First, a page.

The physics of a gender gap

See allHide authors and affiliations

Science  19 Aug 2016:
Vol. 353, Issue 6301, pp. 787-788
DOI: 10.1126/science.353.6301.787-g

Women are underrepresented at all levels of physics, even though the number of girls taking physics classes in U.S. high schools is increasing. Lock and Hazari examined the relationship between gender narratives and who students believe can be a physicist. They analyzed documentation of the classes of one high school teacher who engaged students in discussions on the underrepresentation of women in physics, along with student and teacher interviews and relevant student work, for possible mechanisms connecting these discussions to an increase in physics identity for female students. They found that the discussions created an opportunity for students' views of professional and school science to change, which may subsequently enable a shift in physics identity development among female students.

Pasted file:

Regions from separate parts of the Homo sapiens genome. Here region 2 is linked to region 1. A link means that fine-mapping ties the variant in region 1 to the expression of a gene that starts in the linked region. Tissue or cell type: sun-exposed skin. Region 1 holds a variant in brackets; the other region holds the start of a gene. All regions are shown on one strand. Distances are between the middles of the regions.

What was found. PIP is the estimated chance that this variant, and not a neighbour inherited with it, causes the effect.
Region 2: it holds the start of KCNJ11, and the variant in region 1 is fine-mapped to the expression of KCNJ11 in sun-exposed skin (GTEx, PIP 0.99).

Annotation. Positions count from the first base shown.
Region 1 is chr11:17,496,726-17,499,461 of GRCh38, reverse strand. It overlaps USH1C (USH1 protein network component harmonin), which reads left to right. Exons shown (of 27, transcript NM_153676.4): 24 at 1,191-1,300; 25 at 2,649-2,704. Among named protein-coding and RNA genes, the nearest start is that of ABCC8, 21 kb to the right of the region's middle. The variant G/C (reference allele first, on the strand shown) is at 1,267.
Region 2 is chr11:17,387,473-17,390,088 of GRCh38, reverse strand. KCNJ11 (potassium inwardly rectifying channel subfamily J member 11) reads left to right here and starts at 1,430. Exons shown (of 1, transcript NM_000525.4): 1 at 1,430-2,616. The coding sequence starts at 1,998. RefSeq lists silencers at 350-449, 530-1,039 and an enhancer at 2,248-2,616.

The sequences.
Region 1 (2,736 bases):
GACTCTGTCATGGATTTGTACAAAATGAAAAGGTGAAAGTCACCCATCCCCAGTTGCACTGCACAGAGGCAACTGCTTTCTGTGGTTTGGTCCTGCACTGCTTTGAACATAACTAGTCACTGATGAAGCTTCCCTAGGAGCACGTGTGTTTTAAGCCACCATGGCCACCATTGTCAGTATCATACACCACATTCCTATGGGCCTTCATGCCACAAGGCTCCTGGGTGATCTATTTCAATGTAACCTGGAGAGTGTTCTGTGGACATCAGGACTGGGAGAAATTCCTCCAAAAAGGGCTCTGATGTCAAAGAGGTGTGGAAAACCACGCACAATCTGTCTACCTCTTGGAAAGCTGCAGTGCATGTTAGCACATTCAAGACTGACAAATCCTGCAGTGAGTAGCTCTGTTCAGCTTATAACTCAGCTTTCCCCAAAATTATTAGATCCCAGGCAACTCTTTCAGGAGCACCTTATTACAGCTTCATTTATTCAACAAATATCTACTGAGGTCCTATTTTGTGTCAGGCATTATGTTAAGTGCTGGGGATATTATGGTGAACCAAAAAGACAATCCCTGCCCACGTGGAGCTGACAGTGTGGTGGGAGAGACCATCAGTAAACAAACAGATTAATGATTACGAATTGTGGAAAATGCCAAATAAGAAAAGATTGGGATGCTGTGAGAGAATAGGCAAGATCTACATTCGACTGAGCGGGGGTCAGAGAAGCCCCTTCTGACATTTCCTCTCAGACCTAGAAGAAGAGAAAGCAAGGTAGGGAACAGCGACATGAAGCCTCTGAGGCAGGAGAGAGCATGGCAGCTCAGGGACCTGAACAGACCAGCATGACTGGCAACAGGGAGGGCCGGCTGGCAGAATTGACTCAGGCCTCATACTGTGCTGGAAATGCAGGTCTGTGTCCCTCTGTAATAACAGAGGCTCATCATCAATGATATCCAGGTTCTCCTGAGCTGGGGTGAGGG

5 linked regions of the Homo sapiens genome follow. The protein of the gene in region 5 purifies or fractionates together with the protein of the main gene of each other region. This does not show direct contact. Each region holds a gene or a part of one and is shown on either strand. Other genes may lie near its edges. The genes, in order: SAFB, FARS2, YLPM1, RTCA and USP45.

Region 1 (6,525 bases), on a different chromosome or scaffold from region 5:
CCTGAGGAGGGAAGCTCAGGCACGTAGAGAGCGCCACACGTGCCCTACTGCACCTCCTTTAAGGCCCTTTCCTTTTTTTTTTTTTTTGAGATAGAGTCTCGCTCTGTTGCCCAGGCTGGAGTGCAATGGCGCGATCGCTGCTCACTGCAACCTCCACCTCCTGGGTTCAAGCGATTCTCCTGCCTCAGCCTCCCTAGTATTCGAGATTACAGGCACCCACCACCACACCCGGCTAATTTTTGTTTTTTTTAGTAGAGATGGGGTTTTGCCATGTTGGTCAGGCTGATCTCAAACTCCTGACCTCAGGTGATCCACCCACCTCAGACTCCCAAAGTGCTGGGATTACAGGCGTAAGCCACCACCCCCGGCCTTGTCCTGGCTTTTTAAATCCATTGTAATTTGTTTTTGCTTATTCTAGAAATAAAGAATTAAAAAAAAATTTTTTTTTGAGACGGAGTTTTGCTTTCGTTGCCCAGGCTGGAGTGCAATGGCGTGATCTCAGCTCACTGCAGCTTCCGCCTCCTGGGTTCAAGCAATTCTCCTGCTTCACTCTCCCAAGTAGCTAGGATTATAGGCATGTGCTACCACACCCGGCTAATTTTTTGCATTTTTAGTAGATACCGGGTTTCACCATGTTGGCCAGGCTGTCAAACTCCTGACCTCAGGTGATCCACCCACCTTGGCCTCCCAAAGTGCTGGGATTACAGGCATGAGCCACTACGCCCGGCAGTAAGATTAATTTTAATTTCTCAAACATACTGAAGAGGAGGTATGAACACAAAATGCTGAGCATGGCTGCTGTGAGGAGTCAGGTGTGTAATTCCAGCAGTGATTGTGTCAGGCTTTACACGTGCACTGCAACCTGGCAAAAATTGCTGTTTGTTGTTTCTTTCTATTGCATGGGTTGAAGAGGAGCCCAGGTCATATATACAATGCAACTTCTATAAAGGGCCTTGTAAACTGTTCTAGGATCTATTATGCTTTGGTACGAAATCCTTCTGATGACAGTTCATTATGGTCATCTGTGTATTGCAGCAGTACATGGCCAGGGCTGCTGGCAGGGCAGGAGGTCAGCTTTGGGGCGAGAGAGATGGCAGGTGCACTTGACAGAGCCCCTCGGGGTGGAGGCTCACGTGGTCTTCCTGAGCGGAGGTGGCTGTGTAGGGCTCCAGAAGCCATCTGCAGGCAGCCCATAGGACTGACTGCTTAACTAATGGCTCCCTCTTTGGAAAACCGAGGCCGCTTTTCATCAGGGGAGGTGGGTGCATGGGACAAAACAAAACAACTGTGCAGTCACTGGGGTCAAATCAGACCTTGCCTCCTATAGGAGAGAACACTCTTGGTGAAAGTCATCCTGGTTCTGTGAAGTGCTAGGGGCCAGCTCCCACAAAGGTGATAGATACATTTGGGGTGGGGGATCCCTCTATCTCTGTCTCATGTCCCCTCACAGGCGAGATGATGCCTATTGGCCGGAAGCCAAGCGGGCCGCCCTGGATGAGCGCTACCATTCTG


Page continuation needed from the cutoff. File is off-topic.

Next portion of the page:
Phys. Rev. Phys. Educ. Res. 10.1103/PhysRevPhysEducRes.12.020101 (2016)

Navigate This Article